Monthly Archives: April 2009

Evidently Even I Can Podcast!

Podcasts are really just a way, like TV, of diplaying audio and video content. And iTunes is the TVGuide of podcasts.

Podcasting for Nonprofits 101 is one of the workshops covered at NTEN’s National Technology Conference 2009–blowing all economic predictions out of the water with a record and 300+ over expectiations 1500 attendees. Hot, hot, hot!!
podcast photo by the mrbrown show
Flickr photo from Mr Brown

So you want to do a podcast?
Make a plan! Consider:
Where will people be tuning in? Driving audience–more conduicive to audio. Urban subway–great format for video.
What concise content will you cover? Remember that the adult attention span is short–think 3 minutes!
So plan ‘mini-topics’; if you have sponsors, be sure to call them out in the beginning.

Let’s get started!
a href=”http://www.wearemedia.org/ntc+podcasting”>We Are Media Podcasting wiki describes (and links to!) the tools and software that can have you podcasting (or at least practicing) in 90 minutes!

Audacity is the main sofatware you’ll need to download. If you have a mike, then you’re ready to begin. This follows along my earlier ‘intro’ post, but that was before I had the power of the tools in my hands!
So, this is what you need to record. But there’s more–add video, edit, and post and share your podcasts–more to come, but this is a place to get started!

As far as function, I am thinking of non-serial podcasts as a way to train volunteers, kick off a focus group or project, and to provide an organizational overview.
Are there other tools or uses you’d recommend?

P.S. If you’re hungry for more, or more details, Deb at Community Organizer 2.0 covered this same info in much more detail and knowledge!!

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Engaging Techie Volunteers

From the TechSoup webinar, Managing IT Volunteers.

A techie can be ‘into social media’, an enthusiastic learner, or can be from the IT profession–with specific skills and interests. Since I’m engaging virtual volunteers, I’ve modified some of the in-person hardware/software type suggestions to include working with virtual tech volunteers, too.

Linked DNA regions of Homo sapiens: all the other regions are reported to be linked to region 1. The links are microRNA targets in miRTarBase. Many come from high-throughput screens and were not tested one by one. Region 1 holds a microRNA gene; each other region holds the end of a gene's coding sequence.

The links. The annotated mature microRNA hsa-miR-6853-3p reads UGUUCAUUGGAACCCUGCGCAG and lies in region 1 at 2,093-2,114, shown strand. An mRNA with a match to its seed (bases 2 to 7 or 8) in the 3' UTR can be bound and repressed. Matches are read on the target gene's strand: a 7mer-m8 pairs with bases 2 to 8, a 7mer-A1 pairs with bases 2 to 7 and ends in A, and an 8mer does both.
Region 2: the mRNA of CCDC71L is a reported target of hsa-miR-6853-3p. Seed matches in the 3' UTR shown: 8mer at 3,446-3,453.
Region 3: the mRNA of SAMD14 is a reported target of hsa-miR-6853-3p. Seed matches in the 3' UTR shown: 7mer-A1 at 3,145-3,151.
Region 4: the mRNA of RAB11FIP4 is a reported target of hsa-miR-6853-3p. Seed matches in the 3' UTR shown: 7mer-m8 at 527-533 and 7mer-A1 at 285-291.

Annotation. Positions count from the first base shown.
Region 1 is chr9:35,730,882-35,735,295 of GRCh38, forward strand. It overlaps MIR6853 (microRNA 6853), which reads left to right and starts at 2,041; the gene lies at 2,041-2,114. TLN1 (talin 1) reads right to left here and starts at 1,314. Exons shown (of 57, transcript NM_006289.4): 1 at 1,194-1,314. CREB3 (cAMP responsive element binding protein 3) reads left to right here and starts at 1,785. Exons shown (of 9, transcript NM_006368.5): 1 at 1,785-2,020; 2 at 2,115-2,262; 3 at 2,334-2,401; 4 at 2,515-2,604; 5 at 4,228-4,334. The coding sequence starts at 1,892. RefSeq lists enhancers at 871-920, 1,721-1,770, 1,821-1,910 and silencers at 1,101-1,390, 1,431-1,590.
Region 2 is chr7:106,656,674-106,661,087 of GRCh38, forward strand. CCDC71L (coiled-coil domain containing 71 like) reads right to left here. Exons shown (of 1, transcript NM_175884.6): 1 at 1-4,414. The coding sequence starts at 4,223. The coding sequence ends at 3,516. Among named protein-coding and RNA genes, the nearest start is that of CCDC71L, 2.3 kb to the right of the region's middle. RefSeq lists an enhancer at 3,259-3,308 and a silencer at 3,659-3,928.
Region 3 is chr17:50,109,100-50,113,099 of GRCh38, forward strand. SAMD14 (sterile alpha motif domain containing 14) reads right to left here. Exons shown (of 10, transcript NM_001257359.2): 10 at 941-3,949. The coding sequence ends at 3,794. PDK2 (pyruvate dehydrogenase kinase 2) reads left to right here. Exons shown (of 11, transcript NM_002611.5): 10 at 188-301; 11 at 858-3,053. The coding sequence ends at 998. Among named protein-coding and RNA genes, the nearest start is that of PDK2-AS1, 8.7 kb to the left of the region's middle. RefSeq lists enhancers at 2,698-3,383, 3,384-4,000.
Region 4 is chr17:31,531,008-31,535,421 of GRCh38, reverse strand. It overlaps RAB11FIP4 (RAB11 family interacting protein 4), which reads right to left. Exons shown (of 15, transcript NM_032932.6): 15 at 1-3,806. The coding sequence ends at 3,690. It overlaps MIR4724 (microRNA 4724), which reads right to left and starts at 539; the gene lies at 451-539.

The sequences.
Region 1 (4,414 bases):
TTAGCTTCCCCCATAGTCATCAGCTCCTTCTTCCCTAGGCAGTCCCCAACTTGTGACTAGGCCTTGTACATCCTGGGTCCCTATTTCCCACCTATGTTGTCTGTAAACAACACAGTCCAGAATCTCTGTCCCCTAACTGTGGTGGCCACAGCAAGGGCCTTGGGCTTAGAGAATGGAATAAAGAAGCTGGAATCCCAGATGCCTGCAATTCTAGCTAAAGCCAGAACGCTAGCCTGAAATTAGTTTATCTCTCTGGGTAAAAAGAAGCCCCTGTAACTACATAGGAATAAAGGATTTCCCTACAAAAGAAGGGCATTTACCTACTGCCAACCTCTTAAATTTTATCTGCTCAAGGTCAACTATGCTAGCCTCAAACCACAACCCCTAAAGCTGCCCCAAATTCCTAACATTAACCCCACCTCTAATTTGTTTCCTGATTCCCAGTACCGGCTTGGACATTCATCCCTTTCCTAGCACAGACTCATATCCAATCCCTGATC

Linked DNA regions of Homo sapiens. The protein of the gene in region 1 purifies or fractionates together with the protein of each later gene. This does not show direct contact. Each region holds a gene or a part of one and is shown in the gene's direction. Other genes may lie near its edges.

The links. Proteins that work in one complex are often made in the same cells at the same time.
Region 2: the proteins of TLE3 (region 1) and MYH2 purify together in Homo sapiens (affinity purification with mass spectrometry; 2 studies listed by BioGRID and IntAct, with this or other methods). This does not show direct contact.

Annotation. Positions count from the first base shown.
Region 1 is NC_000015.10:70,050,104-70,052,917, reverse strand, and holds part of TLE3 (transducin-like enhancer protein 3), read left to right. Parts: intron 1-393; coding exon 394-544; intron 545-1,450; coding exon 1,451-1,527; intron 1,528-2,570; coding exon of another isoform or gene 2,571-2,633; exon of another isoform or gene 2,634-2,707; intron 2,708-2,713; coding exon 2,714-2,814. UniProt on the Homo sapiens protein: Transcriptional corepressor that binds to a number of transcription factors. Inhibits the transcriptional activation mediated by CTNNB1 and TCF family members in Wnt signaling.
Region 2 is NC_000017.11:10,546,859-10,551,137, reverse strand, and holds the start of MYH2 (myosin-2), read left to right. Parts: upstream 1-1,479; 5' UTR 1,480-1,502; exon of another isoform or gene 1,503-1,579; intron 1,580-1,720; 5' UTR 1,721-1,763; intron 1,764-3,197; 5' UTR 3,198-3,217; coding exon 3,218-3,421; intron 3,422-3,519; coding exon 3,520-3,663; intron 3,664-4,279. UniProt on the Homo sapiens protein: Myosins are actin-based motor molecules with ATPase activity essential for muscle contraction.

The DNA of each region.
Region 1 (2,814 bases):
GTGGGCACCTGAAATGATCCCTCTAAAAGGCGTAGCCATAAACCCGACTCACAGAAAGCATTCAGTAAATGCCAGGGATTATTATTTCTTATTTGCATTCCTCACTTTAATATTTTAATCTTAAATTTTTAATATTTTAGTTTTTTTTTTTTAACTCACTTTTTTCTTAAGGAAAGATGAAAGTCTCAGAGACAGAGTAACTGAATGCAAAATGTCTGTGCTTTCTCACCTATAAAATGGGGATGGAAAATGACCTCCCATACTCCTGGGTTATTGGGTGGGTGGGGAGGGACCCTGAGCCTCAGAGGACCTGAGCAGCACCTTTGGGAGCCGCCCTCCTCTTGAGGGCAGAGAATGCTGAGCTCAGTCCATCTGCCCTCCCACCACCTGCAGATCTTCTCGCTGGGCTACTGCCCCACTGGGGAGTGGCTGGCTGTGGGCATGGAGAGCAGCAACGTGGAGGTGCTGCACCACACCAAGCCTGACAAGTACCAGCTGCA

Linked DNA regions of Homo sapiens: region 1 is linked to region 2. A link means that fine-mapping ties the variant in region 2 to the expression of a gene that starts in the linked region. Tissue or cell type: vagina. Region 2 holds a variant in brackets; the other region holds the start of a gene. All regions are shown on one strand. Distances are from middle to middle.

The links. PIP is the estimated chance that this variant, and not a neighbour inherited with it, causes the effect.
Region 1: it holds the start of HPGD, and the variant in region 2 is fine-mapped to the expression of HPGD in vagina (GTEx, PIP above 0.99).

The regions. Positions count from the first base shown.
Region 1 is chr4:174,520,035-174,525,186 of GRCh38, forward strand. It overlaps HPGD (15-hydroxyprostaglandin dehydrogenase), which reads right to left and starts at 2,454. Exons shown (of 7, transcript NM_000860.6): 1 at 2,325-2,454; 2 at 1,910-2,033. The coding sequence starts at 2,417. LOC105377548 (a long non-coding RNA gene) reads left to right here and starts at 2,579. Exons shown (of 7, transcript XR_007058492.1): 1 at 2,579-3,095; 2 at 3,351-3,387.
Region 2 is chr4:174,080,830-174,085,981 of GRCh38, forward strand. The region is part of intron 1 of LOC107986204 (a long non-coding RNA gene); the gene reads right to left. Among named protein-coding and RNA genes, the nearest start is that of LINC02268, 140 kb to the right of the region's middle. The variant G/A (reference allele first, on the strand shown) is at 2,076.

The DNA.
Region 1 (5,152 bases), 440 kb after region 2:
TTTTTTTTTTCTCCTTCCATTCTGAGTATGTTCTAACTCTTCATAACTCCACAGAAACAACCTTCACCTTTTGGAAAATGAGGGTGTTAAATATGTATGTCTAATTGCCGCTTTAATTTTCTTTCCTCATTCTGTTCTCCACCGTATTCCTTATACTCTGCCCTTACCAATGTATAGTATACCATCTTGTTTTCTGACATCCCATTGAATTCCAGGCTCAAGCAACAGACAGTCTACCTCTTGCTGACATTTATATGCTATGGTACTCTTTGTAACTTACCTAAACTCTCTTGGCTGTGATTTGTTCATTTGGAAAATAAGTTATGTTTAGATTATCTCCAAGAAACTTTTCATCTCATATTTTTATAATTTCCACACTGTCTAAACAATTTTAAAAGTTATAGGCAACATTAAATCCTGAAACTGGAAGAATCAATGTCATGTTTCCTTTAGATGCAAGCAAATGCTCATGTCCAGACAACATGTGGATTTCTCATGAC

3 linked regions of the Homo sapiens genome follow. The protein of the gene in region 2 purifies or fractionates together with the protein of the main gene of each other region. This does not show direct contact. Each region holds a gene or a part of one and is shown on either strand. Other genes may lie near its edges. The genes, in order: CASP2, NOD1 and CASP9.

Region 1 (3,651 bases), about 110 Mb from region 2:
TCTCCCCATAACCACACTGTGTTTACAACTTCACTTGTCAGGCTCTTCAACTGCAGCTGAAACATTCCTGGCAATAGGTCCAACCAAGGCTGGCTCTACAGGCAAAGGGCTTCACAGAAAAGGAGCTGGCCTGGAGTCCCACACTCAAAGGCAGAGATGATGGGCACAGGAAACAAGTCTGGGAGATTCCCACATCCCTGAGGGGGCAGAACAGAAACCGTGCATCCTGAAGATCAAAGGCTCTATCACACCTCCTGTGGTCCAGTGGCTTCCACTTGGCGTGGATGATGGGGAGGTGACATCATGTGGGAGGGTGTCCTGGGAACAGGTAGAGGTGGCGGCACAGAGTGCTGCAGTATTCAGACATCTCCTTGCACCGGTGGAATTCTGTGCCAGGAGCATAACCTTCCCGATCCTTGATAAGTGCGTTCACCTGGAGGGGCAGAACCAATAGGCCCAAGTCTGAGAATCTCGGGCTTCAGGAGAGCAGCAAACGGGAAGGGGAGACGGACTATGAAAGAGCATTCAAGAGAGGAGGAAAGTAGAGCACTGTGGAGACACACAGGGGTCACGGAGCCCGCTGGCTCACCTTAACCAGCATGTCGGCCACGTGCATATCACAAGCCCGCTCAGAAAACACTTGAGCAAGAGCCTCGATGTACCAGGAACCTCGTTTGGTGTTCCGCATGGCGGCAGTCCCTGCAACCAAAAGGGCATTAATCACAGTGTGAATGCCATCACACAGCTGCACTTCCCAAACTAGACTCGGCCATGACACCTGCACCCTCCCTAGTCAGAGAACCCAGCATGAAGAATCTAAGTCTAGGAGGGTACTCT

Step 1: List tasks.
Ask staff, volunteers, & brainstorm. Ask first what staff need help with, and then if IT volunteers could possibly help.

Short-term IT volunteer task suggestions:
• Host a workshop or webinar on a particular social media tool for staff or other volunteers
• Updating (free) virus software on staff computers
• Set up a (free) survey online
• Create list of possible IT volunteer tasks
More from experienced volunteer management guru Jayne Cravens on tech volunteers here.

Long-term (with end date) IT volunteers can:
• Provide technical support for website
• Develop tech plan
• Developing a social media tool
• Measure social media usage
• Tech volunteer screener/interviewer
• On-call tech support for various hardware/software/social media areas

Step 2: Design volunteer positions.

Need written description. Define frequency, end date & benefits to both parties.
Before recruiting, define how you’re going to reply to and select candidates. Define tasks and end outcomes clearly so that volunteer can meet your needs–not all techies do all the same tech things!